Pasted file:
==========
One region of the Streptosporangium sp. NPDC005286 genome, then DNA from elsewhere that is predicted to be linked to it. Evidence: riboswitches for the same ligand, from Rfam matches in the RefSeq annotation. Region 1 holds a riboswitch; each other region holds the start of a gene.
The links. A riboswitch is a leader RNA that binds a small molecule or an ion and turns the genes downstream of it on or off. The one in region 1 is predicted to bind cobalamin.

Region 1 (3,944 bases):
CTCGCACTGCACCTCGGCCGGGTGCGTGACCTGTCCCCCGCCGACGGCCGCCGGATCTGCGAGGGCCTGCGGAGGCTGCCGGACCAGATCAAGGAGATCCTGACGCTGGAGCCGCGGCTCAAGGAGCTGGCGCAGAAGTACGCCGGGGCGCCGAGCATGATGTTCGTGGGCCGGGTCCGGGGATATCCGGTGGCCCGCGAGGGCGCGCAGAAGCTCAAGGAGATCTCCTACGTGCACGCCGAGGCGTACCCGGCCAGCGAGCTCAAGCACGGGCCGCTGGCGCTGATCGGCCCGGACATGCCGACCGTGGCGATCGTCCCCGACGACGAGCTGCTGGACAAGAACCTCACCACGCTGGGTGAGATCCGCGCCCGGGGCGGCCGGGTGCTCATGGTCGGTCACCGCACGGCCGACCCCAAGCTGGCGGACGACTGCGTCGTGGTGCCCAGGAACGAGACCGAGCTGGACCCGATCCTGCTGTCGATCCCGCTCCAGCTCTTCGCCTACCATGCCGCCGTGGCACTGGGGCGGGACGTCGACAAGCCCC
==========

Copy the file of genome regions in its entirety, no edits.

One region of the Streptosporangium sp. NPDC005286 genome, then DNA from elsewhere that is predicted to be linked to it. Evidence: riboswitches for the same ligand, from Rfam matches in the RefSeq annotation. Region 1 holds a riboswitch; each other region holds the start of a gene.
The links. A riboswitch is a leader RNA that binds a small molecule or an ion and turns the genes downstream of it on or off. The one in region 1 is predicted to bind cobalamin.

Region 1 (3,944 bases):
CTCGCACTGCACCTCGGCCGGGTGCGTGACCTGTCCCCCGCCGACGGCCGCCGGATCTGCGAGGGCCTGCGGAGGCTGCCGGACCAGATCAAGGAGATCCTGACGCTGGAGCCGCGGCTCAAGGAGCTGGCGCAGAAGTACGCCGGGGCGCCGAGCATGATGTTCGTGGGCCGGGTCCGGGGATATCCGGTGGCCCGCGAGGGCGCGCAGAAGCTCAAGGAGATCTCCTACGTGCACGCCGAGGCGTACCCGGCCAGCGAGCTCAAGCACGGGCCGCTGGCGCTGATCGGCCCGGACATGCCGACCGTGGCGATCGTCCCCGACGACGAGCTGCTGGACAAGAACCTCACCACGCTGGGTGAGATCCGCGCCCGGGGCGGCCGGGTGCTCATGGTCGGTCACCGCACGGCCGACCCCAAGCTGGCGGACGACTGCGTCGTGGTGCCCAGGAACGAGACCGAGCTGGACCCGATCCTGCTGTCGATCCCGCTCCAGCTCTTCGCCTACCATGCCGCCGTGGCACTGGGGCGGGACGTCGACAAGCCCC